Georg Picot and Arianna Tassinari
Reform of the labor market has long been an important and controversial policy area in Italy, and it was one of Matteo Renzi's core concerns when he took up the leadership of the Democratic Party. This chapter recounts the main changes in Italian labor market policy since the 1990s before discussing the Jobs Act, which started as a highly publicized reform project concentrating on changes to public employment services and unemployment benefits, but which the left strongly challenged when dismissal protection was later weakened.
The present economic and financial crises do not seem to particularly influence the global art market of contemporary art. In an attempt to understand this apparent opposition, I adopt a macro perspective, combining my own research ventures in Dakar and Vienna with general art market studies. I argue that this market is a special representation of millennial capitalism (Comaroff and Comaroff 2001). The global art market puts in place an organization of diversity that allows a high flexibility in including specific centers and marginalizing others, as well as a special focus on a globally acting group of “ultra high net worth” individuals. Striking features are the concentration of capital flows to a few major centers, the constitution of complex, transnational networks, the dominant logics for each market field (gambling, glamour, moral economy), and the diversification of the commodity character of the work of art.
Public–Private Partnerships and Bureaucratic Culture in Pakistan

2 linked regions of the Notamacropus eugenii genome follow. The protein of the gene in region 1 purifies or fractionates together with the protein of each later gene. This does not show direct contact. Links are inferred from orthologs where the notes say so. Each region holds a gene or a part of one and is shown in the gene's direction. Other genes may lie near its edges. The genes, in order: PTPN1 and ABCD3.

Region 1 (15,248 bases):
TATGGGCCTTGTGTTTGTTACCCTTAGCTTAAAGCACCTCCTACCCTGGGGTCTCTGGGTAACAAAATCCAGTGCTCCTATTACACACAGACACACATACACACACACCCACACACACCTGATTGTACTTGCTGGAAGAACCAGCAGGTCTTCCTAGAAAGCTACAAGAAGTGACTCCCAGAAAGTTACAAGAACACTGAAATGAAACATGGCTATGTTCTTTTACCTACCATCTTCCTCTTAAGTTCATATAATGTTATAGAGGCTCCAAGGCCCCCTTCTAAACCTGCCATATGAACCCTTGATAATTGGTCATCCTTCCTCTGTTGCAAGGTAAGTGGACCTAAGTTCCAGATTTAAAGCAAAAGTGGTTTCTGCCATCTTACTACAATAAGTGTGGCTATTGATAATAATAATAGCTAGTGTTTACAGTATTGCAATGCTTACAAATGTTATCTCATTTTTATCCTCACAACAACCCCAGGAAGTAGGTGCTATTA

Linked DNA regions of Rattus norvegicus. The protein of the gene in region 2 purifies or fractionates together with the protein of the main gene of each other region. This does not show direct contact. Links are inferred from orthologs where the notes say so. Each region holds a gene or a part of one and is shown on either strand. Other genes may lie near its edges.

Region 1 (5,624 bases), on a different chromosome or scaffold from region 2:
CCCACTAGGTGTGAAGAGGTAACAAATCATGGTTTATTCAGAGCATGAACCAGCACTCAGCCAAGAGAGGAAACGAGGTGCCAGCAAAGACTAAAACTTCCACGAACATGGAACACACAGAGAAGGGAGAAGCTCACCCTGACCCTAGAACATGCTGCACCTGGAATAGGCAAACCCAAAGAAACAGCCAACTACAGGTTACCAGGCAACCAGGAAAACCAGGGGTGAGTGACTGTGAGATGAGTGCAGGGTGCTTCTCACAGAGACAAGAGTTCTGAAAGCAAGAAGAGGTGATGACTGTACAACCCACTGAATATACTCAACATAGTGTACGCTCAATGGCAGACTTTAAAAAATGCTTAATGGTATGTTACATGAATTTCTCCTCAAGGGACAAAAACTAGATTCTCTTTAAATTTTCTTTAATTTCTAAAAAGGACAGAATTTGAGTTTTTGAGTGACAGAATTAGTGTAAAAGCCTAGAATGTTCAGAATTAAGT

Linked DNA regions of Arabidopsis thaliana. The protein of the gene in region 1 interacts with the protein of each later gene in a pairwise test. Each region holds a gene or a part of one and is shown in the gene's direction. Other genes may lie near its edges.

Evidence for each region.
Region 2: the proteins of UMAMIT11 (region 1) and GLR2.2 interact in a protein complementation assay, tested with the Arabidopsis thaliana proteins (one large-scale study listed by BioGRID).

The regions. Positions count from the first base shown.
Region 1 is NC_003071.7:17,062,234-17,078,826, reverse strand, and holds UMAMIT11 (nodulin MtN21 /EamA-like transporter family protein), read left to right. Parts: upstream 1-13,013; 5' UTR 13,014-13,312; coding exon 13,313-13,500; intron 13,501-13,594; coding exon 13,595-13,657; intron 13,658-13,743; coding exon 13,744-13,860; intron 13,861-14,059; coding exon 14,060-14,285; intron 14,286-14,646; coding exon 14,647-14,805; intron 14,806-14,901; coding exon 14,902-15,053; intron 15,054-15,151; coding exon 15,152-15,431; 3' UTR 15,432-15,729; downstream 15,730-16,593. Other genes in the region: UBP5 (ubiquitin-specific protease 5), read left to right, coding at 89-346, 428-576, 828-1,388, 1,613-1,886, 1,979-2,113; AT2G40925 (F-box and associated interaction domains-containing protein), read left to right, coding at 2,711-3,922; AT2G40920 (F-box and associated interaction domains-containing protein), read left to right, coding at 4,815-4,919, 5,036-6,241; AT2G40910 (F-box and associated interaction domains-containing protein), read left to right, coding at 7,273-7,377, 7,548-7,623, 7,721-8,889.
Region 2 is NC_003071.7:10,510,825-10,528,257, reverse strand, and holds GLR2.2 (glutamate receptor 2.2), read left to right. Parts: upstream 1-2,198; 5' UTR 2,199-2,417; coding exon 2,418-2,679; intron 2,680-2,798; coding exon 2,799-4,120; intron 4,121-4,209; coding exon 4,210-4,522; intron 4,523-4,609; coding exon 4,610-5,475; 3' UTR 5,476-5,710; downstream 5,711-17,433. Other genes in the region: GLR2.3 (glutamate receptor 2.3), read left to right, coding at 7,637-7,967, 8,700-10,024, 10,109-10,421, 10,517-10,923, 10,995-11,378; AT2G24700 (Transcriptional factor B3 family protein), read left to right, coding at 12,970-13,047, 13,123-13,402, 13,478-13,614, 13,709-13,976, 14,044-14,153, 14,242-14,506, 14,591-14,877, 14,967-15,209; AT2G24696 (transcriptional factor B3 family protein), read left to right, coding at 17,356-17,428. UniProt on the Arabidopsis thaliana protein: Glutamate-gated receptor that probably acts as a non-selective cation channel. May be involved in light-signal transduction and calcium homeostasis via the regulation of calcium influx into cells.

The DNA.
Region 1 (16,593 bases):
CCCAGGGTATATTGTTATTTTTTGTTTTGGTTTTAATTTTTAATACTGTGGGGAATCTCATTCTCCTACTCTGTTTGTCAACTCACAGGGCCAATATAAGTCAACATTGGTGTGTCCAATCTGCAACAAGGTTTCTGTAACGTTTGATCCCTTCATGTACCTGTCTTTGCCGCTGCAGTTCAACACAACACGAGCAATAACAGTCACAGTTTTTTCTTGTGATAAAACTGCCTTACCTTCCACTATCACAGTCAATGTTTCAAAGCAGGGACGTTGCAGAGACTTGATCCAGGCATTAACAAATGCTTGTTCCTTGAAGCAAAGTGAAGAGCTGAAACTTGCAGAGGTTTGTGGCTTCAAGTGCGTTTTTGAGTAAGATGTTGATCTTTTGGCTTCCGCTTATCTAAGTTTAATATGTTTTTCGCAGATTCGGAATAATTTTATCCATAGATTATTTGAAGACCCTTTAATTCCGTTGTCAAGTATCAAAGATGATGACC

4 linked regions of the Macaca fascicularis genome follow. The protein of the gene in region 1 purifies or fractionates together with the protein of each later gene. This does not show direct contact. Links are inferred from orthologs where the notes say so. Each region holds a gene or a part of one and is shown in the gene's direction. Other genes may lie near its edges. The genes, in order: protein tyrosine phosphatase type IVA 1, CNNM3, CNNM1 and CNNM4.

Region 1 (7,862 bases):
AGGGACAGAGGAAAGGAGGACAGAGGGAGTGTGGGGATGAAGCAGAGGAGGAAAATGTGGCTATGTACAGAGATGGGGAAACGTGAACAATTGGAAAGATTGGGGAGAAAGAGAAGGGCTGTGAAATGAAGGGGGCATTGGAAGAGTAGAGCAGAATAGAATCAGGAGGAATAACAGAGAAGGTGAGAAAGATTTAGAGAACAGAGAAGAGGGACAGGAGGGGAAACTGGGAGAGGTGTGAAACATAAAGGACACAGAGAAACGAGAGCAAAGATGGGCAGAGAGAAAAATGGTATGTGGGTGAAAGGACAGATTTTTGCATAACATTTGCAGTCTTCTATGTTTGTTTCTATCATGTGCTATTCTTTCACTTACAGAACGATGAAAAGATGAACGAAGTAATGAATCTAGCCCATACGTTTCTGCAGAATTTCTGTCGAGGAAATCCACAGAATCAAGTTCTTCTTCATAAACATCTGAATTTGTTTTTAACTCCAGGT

The World Bank-financed 'Enhanced HIV and AIDS Control Program' tried to reorganize HIV/AIDS governance in Pakistan by pushing a neoliberal agenda, marketizing the provision of publicly funded HIV prevention services. NGOs and the private sector competed for contracts with the government to provide services to sex workers, drug users, transgendered people and homosexuals who were deemed 'high risk' groups for HIV. With this contractualization emerged a new bureaucratic field that emphasized 'flexible organization' and 'efficiency' in getting things done in place of the traditional bureaucratic proceduralism characteristic of the Pakistani civil service. This new corporate-style bureaucratic culture and the ambiguities of a hastily contracted (and 'efficiently' rolled out) Enhanced Program meant public funds ending up in the pockets of a few powerful actors. Instead of generating more efficiency, the marketization of services dispossessed the intended beneficiaries of the World Bank loan.
EU Citizenship and Everyday Instrumentalities on the Polish-German Border
Andrew D. Asher
Based on an ethnographic case study in the border cities of Frankfurt (Oder), Germany and Słubice, Poland, this article explores the construction and maintenance of ethnic difference within the transnational economic and social spaces created by the European Union's common market. Through an examination of three domains of cross-border citizenship practice - shopping and consumption, housing and work - this article argues that even as the European Union deploys policies aimed at creating de-territorialised and supranational forms of identity and citizenship, economic asymmetries and hierarchies of value embedded within these policies grant rights differentially in ways that continue to be linked to ethnicity and nationality.